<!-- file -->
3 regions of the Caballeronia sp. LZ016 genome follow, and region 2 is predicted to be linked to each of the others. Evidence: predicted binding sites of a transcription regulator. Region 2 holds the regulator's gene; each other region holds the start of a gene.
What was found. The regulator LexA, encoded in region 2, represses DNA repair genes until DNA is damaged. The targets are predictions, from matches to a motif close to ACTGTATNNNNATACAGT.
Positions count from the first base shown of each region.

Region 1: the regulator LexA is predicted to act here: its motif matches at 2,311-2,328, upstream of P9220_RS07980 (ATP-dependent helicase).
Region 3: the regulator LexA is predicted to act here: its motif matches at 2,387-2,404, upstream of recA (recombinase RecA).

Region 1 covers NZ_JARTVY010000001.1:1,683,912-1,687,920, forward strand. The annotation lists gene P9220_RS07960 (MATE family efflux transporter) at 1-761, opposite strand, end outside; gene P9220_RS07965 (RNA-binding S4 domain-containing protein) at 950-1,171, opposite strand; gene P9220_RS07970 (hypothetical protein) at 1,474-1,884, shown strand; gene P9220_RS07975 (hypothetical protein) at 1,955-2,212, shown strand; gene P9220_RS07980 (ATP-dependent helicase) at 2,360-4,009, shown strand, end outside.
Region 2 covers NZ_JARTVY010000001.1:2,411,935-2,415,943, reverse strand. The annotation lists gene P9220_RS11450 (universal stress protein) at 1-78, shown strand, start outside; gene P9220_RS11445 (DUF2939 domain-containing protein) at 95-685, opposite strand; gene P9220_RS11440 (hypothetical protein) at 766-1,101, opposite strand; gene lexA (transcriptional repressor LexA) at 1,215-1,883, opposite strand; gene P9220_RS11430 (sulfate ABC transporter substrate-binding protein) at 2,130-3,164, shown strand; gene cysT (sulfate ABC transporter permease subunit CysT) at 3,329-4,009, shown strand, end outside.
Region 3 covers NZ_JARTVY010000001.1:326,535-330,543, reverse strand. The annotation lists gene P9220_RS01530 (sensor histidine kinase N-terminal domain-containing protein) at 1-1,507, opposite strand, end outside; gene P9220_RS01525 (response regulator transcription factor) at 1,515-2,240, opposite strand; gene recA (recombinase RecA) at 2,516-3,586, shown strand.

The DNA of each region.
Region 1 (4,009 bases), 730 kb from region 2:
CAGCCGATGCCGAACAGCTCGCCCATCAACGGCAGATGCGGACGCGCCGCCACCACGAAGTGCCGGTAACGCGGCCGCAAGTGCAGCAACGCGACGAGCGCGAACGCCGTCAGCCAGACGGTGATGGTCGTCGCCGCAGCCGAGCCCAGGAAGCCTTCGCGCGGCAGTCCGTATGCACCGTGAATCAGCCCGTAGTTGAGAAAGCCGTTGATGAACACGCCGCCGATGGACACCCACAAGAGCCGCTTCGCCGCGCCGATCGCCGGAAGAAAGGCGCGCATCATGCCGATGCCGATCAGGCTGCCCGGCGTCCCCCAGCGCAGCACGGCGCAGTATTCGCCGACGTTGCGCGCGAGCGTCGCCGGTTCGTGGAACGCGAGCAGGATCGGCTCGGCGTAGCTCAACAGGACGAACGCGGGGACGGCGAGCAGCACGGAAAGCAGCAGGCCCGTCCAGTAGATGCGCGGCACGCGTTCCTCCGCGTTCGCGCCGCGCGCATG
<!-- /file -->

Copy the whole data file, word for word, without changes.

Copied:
3 regions of the Caballeronia sp. LZ016 genome follow, and region 2 is predicted to be linked to each of the others. Evidence: predicted binding sites of a transcription regulator. Region 2 holds the regulator's gene; each other region holds the start of a gene.
What was found. The regulator LexA, encoded in region 2, represses DNA repair genes until DNA is damaged. The targets are predictions, from matches to a motif close to ACTGTATNNNNATACAGT.
Positions count from the first base shown of each region.

Region 1: the regulator LexA is predicted to act here: its motif matches at 2,311-2,328, upstream of P9220_RS07980 (ATP-dependent helicase).
Region 3: the regulator LexA is predicted to act here: its motif matches at 2,387-2,404, upstream of recA (recombinase RecA).

Region 1 covers NZ_JARTVY010000001.1:1,683,912-1,687,920, forward strand. The annotation lists gene P9220_RS07960 (MATE family efflux transporter) at 1-761, opposite strand, end outside; gene P9220_RS07965 (RNA-binding S4 domain-containing protein) at 950-1,171, opposite strand; gene P9220_RS07970 (hypothetical protein) at 1,474-1,884, shown strand; gene P9220_RS07975 (hypothetical protein) at 1,955-2,212, shown strand; gene P9220_RS07980 (ATP-dependent helicase) at 2,360-4,009, shown strand, end outside.
Region 2 covers NZ_JARTVY010000001.1:2,411,935-2,415,943, reverse strand. The annotation lists gene P9220_RS11450 (universal stress protein) at 1-78, shown strand, start outside; gene P9220_RS11445 (DUF2939 domain-containing protein) at 95-685, opposite strand; gene P9220_RS11440 (hypothetical protein) at 766-1,101, opposite strand; gene lexA (transcriptional repressor LexA) at 1,215-1,883, opposite strand; gene P9220_RS11430 (sulfate ABC transporter substrate-binding protein) at 2,130-3,164, shown strand; gene cysT (sulfate ABC transporter permease subunit CysT) at 3,329-4,009, shown strand, end outside.
Region 3 covers NZ_JARTVY010000001.1:326,535-330,543, reverse strand. The annotation lists gene P9220_RS01530 (sensor histidine kinase N-terminal domain-containing protein) at 1-1,507, opposite strand, end outside; gene P9220_RS01525 (response regulator transcription factor) at 1,515-2,240, opposite strand; gene recA (recombinase RecA) at 2,516-3,586, shown strand.

The DNA of each region.
Region 1 (4,009 bases), 730 kb from region 2:
CAGCCGATGCCGAACAGCTCGCCCATCAACGGCAGATGCGGACGCGCCGCCACCACGAAGTGCCGGTAACGCGGCCGCAAGTGCAGCAACGCGACGAGCGCGAACGCCGTCAGCCAGACGGTGATGGTCGTCGCCGCAGCCGAGCCCAGGAAGCCTTCGCGCGGCAGTCCGTATGCACCGTGAATCAGCCCGTAGTTGAGAAAGCCGTTGATGAACACGCCGCCGATGGACACCCACAAGAGCCGCTTCGCCGCGCCGATCGCCGGAAGAAAGGCGCGCATCATGCCGATGCCGATCAGGCTGCCCGGCGTCCCCCAGCGCAGCACGGCGCAGTATTCGCCGACGTTGCGCGCGAGCGTCGCCGGTTCGTGGAACGCGAGCAGGATCGGCTCGGCGTAGCTCAACAGGACGAACGCGGGGACGGCGAGCAGCACGGAAAGCAGCAGGCCCGTCCAGTAGATGCGCGGCACGCGTTCCTCCGCGTTCGCGCCGCGCGCATG